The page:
(544c) Thermally Stable Ionic Liquid As Media for Separating Aliphatic and Aromatic Compounds

Authors: 
Bandlamudi, S. R. P., South Dakota School of Mines & Technology
McGehee, J., University of South Alabama
Mando, A. D., University of South Alabama
Davis, J. H. Jr., University of South Alabama
West, K. N., University of South Alabama
Rabideau, B., Department of Chemical and Biomolecular Engineering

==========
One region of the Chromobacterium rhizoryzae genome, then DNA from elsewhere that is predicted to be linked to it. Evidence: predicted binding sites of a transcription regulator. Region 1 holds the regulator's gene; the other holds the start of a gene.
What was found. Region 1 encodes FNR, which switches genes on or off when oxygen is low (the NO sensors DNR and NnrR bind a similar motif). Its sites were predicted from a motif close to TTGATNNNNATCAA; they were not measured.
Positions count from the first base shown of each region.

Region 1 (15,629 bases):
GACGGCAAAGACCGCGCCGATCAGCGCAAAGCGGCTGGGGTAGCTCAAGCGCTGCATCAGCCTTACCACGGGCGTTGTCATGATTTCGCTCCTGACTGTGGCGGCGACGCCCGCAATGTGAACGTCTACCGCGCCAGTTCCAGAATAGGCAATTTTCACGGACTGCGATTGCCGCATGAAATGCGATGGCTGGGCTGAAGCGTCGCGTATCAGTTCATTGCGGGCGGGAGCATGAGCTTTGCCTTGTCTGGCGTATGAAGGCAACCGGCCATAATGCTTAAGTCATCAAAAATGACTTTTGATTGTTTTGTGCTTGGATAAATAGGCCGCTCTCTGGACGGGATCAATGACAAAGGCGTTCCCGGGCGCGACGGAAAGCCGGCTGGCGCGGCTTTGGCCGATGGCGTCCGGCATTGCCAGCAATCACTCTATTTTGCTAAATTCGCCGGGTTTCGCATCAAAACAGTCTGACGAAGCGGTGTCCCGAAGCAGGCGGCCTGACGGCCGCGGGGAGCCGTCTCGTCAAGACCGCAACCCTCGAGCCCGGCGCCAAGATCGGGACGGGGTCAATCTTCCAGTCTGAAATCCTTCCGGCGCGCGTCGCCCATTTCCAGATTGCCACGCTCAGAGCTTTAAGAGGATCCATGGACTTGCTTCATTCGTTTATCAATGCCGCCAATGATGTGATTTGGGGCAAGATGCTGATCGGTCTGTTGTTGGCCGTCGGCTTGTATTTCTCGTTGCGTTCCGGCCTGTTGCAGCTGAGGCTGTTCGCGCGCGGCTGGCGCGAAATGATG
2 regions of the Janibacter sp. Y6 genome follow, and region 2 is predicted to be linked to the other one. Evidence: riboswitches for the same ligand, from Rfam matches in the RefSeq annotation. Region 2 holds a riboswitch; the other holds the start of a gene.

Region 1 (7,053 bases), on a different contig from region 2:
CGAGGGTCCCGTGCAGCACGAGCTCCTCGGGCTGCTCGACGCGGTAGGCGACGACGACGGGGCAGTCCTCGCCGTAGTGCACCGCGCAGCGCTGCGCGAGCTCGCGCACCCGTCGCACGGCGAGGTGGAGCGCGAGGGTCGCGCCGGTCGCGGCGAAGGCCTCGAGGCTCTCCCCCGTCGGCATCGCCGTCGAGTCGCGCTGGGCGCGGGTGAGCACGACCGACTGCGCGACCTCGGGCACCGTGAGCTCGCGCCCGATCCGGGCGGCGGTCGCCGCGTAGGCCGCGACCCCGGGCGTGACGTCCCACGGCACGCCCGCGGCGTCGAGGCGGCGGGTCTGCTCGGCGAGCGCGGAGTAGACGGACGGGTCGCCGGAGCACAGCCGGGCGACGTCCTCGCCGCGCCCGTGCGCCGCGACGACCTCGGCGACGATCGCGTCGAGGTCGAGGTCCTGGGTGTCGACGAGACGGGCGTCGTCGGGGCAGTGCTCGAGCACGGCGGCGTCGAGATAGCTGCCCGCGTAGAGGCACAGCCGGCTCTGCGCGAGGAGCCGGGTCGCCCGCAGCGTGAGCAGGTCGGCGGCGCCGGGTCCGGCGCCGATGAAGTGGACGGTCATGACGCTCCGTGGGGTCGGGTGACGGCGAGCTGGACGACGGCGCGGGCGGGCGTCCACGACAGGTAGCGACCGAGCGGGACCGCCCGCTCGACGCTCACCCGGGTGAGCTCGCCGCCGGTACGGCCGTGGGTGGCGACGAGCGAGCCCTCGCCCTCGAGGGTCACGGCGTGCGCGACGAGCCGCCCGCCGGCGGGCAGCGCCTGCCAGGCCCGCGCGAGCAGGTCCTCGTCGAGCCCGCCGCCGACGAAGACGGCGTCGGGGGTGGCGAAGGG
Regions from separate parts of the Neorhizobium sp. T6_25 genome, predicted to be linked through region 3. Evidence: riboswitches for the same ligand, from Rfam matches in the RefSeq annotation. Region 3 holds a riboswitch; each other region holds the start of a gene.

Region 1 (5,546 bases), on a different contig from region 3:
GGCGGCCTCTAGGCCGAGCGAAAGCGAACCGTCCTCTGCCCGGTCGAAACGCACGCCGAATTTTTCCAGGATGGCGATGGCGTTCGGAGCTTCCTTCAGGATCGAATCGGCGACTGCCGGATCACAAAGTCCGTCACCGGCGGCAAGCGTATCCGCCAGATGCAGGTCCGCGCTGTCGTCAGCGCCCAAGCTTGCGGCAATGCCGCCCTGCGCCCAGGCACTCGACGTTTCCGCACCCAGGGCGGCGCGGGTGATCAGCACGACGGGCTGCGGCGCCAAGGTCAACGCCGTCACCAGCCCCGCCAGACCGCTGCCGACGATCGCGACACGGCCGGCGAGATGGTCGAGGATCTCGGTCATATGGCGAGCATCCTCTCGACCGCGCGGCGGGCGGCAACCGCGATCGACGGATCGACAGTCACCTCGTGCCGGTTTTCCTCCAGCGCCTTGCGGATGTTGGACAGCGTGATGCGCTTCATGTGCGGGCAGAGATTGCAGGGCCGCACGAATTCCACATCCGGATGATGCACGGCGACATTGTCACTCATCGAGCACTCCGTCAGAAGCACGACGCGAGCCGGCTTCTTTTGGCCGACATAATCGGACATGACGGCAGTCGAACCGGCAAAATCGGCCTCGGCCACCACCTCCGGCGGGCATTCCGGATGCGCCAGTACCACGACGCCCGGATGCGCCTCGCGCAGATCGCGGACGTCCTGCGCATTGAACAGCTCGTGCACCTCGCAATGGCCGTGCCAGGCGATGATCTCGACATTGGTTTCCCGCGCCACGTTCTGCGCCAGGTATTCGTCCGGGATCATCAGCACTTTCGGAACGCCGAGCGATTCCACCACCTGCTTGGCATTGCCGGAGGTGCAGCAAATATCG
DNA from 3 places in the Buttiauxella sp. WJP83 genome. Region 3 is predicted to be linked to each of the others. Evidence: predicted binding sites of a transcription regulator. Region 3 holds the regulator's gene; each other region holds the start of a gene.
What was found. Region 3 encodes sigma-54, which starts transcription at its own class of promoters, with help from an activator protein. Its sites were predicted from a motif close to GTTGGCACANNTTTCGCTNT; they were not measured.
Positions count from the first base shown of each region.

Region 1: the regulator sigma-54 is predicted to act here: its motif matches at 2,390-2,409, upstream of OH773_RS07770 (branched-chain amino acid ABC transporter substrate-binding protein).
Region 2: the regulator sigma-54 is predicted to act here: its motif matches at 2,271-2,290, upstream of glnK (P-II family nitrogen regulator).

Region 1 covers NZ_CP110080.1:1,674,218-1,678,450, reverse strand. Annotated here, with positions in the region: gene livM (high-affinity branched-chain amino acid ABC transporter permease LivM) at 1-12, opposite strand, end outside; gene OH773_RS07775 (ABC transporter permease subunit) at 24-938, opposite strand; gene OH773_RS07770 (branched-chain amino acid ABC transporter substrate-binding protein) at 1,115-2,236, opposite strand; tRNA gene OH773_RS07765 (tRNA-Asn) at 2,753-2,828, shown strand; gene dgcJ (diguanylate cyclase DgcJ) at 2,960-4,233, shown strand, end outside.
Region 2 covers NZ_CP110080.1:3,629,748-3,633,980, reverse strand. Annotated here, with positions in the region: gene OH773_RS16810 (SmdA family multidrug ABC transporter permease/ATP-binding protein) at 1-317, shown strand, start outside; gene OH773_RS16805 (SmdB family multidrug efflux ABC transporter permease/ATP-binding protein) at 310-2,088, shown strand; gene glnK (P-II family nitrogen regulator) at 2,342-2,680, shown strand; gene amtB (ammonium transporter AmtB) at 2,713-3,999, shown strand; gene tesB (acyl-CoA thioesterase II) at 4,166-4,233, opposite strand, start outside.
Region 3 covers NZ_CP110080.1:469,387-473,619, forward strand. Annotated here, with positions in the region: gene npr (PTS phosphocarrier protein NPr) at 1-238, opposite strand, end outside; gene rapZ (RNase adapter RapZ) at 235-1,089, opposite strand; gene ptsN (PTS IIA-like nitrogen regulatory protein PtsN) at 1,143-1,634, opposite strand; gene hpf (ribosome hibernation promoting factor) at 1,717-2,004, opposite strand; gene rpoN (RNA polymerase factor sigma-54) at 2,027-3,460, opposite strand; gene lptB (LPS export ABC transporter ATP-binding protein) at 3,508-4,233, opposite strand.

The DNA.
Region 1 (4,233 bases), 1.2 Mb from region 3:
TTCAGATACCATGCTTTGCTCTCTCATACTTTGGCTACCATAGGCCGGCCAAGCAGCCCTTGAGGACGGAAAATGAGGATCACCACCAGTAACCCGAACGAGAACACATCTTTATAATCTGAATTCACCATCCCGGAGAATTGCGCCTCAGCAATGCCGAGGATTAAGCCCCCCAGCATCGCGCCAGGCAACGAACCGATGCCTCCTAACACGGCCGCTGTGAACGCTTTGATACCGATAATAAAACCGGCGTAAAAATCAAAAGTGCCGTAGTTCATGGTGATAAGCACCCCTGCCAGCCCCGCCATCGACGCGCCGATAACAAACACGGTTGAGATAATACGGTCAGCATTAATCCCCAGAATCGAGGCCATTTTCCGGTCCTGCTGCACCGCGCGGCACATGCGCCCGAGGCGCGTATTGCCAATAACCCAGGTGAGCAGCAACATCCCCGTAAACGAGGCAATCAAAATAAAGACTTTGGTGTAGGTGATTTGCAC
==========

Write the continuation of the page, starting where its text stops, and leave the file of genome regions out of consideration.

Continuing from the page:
The process of separating aromatic and aliphatic hydrocarbons is energy intensive due to similar boiling points and formation of azeotropes. The use of ionic liquids (ILs) for these separations has the potential to lower these energy costs. We show that thermally-robust peraryl ILs especially, triphenyl-p-phenoxylphenylphosphonium bistriflimide [Ph3P-p-POPNTf2] have a high affinity towards aromatic compounds while remaining immiscible with aliphatic compounds. Furthermore, when mixed with excess aromatic the IL forms two distinct phases: an IL-phase saturated with aromatic and a nearly pure aromatic phase. The molecular-level interactions leading to this behavior, however, still remain unclear. Here, we use molecular dynamics (MD) simulations to provide a detailed molecular-level understanding of these systems. The fundamental interactions between ILs and model compounds such as ortho-, meta-, para- xylene, toluene, hexafluorobenzene, cyclohexane, naphthalene, ethylbenzene, pentylbenzene, bromobenzene, cyanobenzene and n-heptane are assessed. MD correctly predicts the formation of two phases and there is close quantitative agreement with the saturation limit of aromatics in the IL phase, while n-heptane, cyclohexane and pentylbenzene were completely immiscible with the ILs. The presence of aromatics in the ILs disrupt the IL network by forming cation-aromatic, anion-aromatic while weakening ion-ion repulsive interactions, meanwhile counter ions network remained intact. The change in IL-aromatic structure is further analyzed through radial/spatial distribution functions, nearest neighbors, pair-interaction energies between several atom pairs. The results showed formation of cage like structures (liquid clathrate) which are dynamic in nature. These efforts provide an improved insights into molecule-level understanding of the solvent environment provided by the cation and anion during separation and further help in tuning the ILs for efficient separation applications.
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